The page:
Feeding a Preemie

by Cherylann Coutts

Feeding a Preemie

If you’ve given birth prematurely, your breast milk is ideal for your baby’s needs; it’s rich in antibodies and certain nutrients. But not all preemies can breastfeed successfully, and some need extra protein, iron, calcium, and vitamins A, D, and E to help them grow and gain weight.

Most preemies need about 120 calories a day for each 1,000 grams they weigh. To get that amount, they may need human milk fortifier added to their diet or a special preterm or transitional formula, depending on their health and gestational age, says James Lemons, M.D., director of neonatology at Indiana University School of Medicine.


  • At 32 weeks or younger, infants aren’t yet strong enough to breastfeed, so they’ll need to receive all their nutrition intravenously or through tube feeding. Moms should begin to pump and freeze their breast milk as soon as their baby’s born so their milk supply doesn’t dry up.


  • At 32 to 34 weeks, babies have a limited ability to suck and swallow. Almost all of their nutrition will still come from an IV or a preemie formula with a preemie-size nipple.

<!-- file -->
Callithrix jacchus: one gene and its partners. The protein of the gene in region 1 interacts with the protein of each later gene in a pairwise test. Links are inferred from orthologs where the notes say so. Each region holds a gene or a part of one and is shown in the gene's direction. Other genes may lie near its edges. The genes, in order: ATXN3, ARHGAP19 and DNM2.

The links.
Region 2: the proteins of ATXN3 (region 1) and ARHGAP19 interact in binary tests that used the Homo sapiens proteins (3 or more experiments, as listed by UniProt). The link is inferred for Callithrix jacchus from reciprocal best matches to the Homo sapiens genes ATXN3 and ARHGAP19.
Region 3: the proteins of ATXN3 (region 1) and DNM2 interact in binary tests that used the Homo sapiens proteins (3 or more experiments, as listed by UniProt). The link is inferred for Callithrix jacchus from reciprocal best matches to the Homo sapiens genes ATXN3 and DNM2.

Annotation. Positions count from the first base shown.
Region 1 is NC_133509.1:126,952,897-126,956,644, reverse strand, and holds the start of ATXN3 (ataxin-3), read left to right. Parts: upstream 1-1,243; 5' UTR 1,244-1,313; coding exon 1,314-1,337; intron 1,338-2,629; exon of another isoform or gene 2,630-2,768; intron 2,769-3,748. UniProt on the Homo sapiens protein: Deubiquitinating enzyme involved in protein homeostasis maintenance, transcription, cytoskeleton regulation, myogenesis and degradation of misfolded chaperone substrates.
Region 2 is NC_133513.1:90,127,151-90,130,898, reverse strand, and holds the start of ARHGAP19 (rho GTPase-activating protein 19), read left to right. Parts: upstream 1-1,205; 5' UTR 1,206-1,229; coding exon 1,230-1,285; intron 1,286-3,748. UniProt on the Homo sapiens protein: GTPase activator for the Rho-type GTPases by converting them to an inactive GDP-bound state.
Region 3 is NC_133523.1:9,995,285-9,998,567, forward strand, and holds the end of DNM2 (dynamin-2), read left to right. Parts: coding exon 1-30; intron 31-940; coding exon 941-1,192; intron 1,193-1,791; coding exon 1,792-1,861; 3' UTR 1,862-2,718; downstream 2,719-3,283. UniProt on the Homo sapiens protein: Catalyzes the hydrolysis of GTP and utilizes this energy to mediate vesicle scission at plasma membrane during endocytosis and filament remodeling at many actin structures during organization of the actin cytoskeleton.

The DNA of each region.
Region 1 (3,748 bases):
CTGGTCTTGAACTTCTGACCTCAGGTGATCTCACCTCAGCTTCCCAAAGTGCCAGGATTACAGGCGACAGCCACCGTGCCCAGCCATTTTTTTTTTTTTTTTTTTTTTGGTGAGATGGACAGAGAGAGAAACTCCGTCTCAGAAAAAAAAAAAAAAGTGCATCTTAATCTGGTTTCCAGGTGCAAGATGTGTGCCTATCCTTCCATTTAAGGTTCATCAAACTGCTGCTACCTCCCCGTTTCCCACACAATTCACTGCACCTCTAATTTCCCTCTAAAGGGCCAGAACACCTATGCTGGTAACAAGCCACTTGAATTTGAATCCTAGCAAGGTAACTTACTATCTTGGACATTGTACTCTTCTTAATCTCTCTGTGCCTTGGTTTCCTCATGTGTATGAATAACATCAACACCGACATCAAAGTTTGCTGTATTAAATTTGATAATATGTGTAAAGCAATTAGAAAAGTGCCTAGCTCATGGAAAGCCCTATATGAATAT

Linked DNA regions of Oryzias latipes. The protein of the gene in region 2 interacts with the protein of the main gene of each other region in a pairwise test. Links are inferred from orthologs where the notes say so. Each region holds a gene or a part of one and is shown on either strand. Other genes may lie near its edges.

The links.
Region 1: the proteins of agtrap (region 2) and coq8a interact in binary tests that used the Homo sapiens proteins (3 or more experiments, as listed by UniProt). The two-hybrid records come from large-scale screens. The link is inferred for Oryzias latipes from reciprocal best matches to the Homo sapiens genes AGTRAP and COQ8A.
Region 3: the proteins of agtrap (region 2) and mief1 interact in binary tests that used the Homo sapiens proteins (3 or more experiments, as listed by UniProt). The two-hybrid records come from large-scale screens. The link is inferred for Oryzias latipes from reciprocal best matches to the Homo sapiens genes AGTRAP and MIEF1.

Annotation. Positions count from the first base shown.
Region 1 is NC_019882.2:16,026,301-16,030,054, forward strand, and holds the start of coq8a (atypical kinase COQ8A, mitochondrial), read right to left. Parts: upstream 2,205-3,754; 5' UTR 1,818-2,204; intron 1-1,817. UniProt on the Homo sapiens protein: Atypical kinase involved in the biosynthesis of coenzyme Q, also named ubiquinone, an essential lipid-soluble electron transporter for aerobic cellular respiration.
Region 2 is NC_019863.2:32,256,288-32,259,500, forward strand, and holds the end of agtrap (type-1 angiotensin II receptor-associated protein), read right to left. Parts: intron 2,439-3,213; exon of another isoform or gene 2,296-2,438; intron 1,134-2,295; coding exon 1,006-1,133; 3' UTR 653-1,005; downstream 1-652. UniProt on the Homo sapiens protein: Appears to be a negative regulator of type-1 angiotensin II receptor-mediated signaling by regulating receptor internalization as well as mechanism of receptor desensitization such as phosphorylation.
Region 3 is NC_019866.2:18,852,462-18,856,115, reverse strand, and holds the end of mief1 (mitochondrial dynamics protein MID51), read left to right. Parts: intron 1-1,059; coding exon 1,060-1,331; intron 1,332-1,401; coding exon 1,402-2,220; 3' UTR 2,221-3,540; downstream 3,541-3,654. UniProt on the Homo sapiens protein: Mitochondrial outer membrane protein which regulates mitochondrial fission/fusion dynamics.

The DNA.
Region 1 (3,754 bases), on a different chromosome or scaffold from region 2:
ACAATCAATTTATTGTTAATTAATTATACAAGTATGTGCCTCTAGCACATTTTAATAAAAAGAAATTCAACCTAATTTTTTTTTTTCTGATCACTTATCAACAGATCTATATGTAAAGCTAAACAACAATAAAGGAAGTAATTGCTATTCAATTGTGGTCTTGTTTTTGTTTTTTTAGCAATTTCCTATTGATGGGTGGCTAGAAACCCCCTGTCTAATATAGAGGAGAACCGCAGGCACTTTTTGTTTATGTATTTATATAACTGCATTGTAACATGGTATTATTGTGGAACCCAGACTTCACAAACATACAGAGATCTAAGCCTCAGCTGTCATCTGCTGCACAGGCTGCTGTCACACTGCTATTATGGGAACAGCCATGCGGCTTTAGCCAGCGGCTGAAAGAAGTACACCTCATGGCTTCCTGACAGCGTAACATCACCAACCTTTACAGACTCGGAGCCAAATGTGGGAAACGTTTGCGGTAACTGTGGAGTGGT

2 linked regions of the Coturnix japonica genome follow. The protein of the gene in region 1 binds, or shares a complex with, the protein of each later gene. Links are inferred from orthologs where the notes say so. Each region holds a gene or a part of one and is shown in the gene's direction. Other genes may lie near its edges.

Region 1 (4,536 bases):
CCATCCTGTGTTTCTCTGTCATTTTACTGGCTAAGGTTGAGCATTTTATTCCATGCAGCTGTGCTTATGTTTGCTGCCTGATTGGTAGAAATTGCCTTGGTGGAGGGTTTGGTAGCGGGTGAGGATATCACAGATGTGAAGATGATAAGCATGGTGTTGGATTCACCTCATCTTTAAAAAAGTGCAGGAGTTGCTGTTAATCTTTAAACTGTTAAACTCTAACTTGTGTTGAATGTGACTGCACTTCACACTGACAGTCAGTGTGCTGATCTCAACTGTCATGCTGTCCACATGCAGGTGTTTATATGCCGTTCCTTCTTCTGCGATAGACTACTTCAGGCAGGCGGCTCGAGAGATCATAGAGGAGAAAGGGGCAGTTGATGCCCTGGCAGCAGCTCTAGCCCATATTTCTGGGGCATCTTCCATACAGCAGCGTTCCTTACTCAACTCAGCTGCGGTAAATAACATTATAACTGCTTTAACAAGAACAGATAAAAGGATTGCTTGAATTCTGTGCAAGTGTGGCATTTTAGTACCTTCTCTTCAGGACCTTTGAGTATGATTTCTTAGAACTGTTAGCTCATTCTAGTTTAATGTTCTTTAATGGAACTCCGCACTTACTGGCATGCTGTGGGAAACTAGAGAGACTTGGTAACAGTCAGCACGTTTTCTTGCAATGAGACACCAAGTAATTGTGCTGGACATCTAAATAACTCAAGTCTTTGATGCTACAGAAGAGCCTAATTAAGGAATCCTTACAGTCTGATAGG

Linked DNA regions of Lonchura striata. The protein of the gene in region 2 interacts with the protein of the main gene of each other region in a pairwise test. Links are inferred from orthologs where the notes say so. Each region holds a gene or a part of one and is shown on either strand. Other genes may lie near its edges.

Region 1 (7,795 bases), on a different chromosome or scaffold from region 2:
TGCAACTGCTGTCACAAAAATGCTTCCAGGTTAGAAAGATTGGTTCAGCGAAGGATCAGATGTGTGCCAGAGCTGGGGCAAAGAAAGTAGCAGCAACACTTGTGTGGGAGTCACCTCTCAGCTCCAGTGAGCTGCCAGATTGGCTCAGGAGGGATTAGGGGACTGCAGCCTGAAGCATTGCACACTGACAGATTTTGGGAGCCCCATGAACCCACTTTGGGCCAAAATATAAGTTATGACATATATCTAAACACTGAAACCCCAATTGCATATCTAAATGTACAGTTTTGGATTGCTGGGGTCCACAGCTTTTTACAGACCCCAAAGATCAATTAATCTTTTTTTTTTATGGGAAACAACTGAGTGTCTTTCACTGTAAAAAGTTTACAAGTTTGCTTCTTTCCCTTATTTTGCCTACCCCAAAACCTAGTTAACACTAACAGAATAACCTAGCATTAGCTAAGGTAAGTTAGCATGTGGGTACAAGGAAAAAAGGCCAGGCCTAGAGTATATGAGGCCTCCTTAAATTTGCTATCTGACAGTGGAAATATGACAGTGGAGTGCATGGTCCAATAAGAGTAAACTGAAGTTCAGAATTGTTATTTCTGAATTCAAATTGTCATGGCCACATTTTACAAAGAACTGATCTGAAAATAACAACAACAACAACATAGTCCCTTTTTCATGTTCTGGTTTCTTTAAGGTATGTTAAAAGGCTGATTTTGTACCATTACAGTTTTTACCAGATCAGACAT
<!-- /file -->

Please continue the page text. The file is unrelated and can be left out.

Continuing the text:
• At 34 to 36 weeks, most infants can be weaned from the IV and should have a good handle on sucking, swallowing, and breathing. They can’t breastfeed exclusively yet but should nurse every four hours or so and be given fortified formula.


  • At 36 to 40 weeks, preemies usually have a good sucking rhythm and most likely will breastfeed every three to four hours. But they’ll still need additional formula.


  • At 40 weeks and up, babies should be able to breastfeed exclusively if they have no complications, such as breathing difficulties or heart irregularities. Your baby’s ready if he’s gaining three and a half to seven ounces a week, wants to nurse at least every three hours, and soils at least eight diapers a day.